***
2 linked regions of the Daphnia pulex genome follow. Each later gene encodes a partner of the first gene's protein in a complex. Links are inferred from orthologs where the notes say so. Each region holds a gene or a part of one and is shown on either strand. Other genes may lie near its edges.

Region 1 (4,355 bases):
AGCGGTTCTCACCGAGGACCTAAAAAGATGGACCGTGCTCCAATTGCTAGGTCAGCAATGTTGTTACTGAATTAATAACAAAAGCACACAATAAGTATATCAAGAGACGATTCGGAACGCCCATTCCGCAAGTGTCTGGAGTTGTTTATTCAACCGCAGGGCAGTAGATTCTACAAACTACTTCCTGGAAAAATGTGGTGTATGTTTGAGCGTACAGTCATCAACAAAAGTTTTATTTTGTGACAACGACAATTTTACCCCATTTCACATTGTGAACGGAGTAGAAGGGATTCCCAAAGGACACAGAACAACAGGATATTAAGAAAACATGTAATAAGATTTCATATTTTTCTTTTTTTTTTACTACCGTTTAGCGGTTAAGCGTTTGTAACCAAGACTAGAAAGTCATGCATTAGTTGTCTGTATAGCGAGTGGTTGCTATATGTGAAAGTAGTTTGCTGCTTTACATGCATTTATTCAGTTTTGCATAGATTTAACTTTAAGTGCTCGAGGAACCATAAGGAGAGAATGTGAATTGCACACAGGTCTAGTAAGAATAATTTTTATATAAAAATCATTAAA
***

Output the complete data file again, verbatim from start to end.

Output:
2 linked regions of the Daphnia pulex genome follow. Each later gene encodes a partner of the first gene's protein in a complex. Links are inferred from orthologs where the notes say so. Each region holds a gene or a part of one and is shown on either strand. Other genes may lie near its edges.

Region 1 (4,355 bases):
AGCGGTTCTCACCGAGGACCTAAAAAGATGGACCGTGCTCCAATTGCTAGGTCAGCAATGTTGTTACTGAATTAATAACAAAAGCACACAATAAGTATATCAAGAGACGATTCGGAACGCCCATTCCGCAAGTGTCTGGAGTTGTTTATTCAACCGCAGGGCAGTAGATTCTACAAACTACTTCCTGGAAAAATGTGGTGTATGTTTGAGCGTACAGTCATCAACAAAAGTTTTATTTTGTGACAACGACAATTTTACCCCATTTCACATTGTGAACGGAGTAGAAGGGATTCCCAAAGGACACAGAACAACAGGATATTAAGAAAACATGTAATAAGATTTCATATTTTTCTTTTTTTTTTACTACCGTTTAGCGGTTAAGCGTTTGTAACCAAGACTAGAAAGTCATGCATTAGTTGTCTGTATAGCGAGTGGTTGCTATATGTGAAAGTAGTTTGCTGCTTTACATGCATTTATTCAGTTTTGCATAGATTTAACTTTAAGTGCTCGAGGAACCATAAGGAGAGAATGTGAATTGCACACAGGTCTAGTAAGAATAATTTTTATATAAAAATCATTAAA